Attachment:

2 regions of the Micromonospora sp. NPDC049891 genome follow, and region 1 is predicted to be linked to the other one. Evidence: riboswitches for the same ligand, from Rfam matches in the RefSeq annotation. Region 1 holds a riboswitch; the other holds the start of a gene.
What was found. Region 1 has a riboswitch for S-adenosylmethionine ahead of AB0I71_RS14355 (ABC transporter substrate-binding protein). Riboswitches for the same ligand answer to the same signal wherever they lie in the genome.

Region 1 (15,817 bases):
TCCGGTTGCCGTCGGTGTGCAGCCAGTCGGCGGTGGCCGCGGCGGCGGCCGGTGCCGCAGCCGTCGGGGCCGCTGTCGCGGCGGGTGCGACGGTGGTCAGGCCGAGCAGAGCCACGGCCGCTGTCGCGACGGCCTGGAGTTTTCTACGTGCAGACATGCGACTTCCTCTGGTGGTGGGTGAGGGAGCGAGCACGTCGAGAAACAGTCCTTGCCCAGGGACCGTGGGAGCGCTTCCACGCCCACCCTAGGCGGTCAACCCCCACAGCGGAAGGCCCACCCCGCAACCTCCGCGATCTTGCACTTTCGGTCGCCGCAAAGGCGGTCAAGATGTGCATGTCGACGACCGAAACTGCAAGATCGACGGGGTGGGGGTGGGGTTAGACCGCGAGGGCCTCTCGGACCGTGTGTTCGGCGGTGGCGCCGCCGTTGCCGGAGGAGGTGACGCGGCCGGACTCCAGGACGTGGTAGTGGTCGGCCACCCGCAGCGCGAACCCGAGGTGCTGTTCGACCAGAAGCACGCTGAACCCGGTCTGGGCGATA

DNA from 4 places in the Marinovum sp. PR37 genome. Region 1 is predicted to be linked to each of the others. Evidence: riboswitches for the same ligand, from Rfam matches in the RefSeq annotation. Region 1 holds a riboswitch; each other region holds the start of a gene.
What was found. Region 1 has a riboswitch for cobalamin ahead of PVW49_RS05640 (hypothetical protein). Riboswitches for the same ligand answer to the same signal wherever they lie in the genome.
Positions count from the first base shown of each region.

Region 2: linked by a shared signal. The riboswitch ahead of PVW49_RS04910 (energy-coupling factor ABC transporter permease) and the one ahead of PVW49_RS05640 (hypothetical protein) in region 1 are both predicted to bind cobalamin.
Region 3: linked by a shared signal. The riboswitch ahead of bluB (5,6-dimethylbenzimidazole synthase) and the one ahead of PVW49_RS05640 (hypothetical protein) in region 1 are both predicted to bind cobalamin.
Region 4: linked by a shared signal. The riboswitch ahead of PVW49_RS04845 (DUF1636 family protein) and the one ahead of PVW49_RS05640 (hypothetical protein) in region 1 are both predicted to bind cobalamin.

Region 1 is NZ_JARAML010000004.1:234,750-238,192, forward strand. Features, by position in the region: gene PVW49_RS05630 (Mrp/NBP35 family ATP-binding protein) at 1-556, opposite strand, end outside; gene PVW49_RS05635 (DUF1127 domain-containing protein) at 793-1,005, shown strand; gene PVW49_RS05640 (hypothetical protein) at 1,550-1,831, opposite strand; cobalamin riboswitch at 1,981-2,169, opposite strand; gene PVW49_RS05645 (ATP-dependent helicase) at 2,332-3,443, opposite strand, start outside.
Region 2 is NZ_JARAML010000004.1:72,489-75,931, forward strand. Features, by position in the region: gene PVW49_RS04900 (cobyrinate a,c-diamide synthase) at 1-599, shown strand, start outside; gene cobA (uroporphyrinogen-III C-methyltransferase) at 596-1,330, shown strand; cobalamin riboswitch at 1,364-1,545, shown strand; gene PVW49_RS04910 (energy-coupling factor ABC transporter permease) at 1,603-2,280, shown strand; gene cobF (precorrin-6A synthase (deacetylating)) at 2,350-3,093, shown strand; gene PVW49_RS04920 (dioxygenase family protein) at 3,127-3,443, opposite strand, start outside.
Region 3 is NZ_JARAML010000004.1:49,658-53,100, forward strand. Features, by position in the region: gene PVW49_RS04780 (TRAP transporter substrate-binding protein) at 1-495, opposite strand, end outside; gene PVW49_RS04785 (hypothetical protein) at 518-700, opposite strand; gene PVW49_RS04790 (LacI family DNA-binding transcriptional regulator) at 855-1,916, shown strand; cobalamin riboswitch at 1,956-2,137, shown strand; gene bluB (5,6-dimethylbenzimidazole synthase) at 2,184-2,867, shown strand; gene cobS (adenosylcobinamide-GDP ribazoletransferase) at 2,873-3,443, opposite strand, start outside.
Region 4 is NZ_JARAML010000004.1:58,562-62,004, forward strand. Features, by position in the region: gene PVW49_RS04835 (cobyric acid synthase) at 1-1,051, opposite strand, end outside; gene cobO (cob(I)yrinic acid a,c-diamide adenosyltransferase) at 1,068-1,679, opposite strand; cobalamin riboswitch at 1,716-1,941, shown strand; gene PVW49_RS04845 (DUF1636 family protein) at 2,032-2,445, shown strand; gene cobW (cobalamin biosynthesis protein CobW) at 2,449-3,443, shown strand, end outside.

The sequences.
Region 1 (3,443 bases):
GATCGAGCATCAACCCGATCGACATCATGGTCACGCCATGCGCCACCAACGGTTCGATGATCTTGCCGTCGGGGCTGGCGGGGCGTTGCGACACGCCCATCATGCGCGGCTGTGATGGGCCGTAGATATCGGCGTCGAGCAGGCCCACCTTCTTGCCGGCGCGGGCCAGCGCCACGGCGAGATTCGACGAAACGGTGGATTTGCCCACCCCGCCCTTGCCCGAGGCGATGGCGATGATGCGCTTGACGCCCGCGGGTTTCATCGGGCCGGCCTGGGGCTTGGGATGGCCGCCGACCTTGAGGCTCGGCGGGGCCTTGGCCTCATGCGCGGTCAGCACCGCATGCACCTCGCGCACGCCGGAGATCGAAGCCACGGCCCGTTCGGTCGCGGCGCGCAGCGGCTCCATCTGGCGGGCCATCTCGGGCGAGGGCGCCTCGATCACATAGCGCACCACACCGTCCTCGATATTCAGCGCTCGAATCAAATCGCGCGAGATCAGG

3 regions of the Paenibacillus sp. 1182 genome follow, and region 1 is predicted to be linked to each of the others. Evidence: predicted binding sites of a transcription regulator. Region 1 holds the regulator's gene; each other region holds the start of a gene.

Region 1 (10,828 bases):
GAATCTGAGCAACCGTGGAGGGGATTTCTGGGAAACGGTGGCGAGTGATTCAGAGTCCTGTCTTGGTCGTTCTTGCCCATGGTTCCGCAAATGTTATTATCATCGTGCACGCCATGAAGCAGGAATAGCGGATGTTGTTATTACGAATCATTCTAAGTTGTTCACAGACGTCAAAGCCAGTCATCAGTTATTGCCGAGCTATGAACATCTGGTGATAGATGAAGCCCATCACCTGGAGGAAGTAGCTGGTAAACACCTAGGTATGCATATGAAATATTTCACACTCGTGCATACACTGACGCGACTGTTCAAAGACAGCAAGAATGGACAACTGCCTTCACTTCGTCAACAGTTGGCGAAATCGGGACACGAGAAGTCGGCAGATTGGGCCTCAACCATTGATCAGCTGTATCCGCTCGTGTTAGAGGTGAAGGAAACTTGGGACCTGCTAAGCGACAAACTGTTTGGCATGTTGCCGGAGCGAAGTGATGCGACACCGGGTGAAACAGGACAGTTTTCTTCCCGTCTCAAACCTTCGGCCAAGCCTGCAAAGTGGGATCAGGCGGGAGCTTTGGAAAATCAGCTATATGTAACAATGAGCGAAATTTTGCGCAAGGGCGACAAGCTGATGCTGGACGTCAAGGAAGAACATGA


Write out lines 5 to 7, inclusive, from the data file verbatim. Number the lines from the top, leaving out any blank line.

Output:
DNA from 4 places in the Marinovum sp. PR37 genome. Region 1 is predicted to be linked to each of the others. Evidence: riboswitches for the same ligand, from Rfam matches in the RefSeq annotation. Region 1 holds a riboswitch; each other region holds the start of a gene.
What was found. Region 1 has a riboswitch for cobalamin ahead of PVW49_RS05640 (hypothetical protein). Riboswitches for the same ligand answer to the same signal wherever they lie in the genome.
Positions count from the first base shown of each region.